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Delaney M. Busch

Associate

[email protected]

+1.617.348.1837

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Delaney's work primarily involves litigation and counseling on federal and state employment matters before federal and state courts and administrative agencies against individual and class action claims of discrimination, sexual misconduct, harassment, and wage and hour violations. Her clients have included Fortune 500 companies, insurance companies, prominent medical providers, manufacturers, and luxury fitness facilities.

In addition, in her practice Delaney advises and collaborates with clients to ensure their compliance with anti-harassment and wage/hour regulations by working with them to develop relevant employee policies, training programs, handbooks, and agreements.

Prior to joining the firm, Delaney was senior counsel for a national law firm. In this role, Delaney worked on a wide range of litigation matters in the areas of insurance defense, employment, and product liability law, including claims against manufacturers of complex commercial machinery. She also provided representation in complex personal injury and property suits involving catastrophic injuries, losses, and environmental contamination.

During law school at Suffolk University, she served as managing editor and as a staff member for the Journal of Health and Biomedical Law. She also interned for the Honorable Judd Carhart, Associate Justice of the Massachusetts Appeals Court, as well as for the Honorable Maureen Walsh, Presiding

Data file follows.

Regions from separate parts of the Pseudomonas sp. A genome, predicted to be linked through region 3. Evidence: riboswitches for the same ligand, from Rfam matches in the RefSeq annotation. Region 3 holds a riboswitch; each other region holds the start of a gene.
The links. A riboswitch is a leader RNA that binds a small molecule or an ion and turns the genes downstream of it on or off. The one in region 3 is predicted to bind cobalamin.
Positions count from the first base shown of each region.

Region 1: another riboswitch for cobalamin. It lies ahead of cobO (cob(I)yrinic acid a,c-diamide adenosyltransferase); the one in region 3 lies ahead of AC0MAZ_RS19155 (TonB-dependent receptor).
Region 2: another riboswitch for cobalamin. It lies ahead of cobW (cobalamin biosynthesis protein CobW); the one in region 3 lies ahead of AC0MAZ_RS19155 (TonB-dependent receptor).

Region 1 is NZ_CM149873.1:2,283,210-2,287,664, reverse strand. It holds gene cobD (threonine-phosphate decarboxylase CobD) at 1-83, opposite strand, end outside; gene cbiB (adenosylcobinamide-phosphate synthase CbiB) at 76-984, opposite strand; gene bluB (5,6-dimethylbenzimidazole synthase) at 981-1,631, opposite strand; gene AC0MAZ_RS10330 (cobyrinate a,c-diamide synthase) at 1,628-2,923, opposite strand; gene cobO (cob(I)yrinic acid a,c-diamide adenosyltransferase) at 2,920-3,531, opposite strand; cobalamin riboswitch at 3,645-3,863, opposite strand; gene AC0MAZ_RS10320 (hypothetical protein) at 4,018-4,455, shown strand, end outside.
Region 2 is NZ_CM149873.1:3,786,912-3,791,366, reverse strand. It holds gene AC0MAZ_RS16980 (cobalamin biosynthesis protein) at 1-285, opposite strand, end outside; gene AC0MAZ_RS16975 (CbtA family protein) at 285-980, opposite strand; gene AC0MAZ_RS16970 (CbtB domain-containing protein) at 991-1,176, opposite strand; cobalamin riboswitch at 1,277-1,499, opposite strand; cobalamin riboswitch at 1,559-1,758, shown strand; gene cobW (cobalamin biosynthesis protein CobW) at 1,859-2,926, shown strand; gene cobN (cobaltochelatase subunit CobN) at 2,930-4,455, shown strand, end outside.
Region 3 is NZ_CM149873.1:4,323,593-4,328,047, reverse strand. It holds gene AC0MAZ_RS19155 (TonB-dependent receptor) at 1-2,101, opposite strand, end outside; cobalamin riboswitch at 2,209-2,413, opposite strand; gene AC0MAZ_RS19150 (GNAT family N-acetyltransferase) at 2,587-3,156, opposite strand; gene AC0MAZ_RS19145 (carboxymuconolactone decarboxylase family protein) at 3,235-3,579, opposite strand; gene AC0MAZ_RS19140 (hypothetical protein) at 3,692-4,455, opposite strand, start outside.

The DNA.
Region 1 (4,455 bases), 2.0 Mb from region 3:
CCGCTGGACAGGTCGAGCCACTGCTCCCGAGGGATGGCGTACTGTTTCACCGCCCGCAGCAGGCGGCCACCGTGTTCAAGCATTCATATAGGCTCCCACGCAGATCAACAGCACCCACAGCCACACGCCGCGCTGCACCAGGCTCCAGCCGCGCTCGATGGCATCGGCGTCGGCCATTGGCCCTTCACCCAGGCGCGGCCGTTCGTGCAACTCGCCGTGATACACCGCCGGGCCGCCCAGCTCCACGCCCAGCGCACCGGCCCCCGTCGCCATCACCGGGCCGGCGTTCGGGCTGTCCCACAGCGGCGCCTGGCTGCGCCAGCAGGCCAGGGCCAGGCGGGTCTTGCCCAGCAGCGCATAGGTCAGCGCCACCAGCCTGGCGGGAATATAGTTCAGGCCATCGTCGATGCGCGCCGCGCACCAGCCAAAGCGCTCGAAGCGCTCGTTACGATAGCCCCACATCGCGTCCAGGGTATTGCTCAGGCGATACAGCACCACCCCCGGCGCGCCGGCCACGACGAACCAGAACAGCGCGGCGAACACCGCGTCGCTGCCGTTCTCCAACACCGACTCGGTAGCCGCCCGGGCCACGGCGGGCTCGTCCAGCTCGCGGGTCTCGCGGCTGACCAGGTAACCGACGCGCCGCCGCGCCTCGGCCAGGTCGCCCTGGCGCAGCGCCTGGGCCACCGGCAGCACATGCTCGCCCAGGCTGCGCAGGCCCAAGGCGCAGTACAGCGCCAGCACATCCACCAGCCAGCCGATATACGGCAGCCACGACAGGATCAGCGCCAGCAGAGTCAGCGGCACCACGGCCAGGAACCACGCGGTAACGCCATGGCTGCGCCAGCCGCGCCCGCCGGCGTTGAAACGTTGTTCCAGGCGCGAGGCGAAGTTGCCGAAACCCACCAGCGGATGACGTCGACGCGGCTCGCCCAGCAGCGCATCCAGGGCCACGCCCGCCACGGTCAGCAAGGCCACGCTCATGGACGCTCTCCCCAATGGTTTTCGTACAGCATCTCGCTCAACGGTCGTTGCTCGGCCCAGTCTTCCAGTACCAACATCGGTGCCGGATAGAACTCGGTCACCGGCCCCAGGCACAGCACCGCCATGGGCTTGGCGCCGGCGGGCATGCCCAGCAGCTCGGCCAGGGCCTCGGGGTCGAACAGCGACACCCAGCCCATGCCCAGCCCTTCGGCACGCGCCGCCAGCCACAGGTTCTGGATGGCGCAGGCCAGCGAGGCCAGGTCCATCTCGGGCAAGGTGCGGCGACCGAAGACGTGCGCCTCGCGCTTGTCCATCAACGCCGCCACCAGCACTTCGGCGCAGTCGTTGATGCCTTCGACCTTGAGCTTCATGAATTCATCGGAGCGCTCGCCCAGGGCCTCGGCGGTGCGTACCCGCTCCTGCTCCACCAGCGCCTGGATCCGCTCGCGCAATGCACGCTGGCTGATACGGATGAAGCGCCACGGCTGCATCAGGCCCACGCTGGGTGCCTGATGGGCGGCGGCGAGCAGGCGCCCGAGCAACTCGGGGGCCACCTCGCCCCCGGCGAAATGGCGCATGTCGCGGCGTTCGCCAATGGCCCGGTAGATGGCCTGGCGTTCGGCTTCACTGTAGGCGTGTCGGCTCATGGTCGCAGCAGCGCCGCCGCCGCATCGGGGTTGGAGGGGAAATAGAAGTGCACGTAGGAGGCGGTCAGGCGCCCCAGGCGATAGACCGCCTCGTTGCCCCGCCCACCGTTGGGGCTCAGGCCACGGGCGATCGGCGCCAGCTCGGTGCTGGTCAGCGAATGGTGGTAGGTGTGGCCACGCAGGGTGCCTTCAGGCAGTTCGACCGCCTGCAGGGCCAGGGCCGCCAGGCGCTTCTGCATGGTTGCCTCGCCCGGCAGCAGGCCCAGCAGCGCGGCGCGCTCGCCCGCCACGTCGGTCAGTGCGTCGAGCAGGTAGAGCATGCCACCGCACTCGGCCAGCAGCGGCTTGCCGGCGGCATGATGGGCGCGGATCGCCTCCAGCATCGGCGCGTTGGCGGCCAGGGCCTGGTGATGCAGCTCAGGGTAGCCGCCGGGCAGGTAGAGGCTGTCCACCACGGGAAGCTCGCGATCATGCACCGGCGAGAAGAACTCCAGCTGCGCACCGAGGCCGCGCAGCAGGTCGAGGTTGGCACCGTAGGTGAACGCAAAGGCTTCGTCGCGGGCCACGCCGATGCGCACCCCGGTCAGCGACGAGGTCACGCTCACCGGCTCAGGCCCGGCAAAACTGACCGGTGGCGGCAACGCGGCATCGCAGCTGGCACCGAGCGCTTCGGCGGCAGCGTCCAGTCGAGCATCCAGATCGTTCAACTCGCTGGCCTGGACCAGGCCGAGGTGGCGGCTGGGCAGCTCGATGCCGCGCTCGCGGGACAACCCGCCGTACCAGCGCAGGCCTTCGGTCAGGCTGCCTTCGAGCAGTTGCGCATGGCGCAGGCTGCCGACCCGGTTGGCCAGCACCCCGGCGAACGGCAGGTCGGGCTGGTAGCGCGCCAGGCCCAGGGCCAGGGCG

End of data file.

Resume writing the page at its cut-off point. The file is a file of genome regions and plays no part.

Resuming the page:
Justice of the Holyoke District Court, and has authored several articles on employment and other topics for national publications.

Education

  • Suffolk University Law School (JD)
  • University of Vermont (BA)

Recognition & Awards

  • Super Lawyers: Included on the list of Connecticut Rising Stars (2016 - 2019)

Viewpoints

Employment, Labor, and Benefits Viewpoints Thumbnail
Last week, the Centers for Disease Control and Prevention (the “CDC”) issued updated guidance detailing steps employers and office building managers should take prior to reopening. This guidance follows the beginning stages of most states’ business reopening efforts. The guidance focuses on four major topics: Evaluation of the Workspace, Assessment of Risk, Implementation of Workplace Controls, and Education.  In short, the guidance encourages employers to evaluate and address potential COVID-19 related hazards, and provides steps businesses can take to minimize exposure or transmission once their doors are opened. This new guidance echoes and supplements the CDC’s previous interim guidance as well as OSHA guidance, particularly with respect to the implementation of hazard controls.[1]  We summarize significant portions of the CDC’s updated guidance in this post.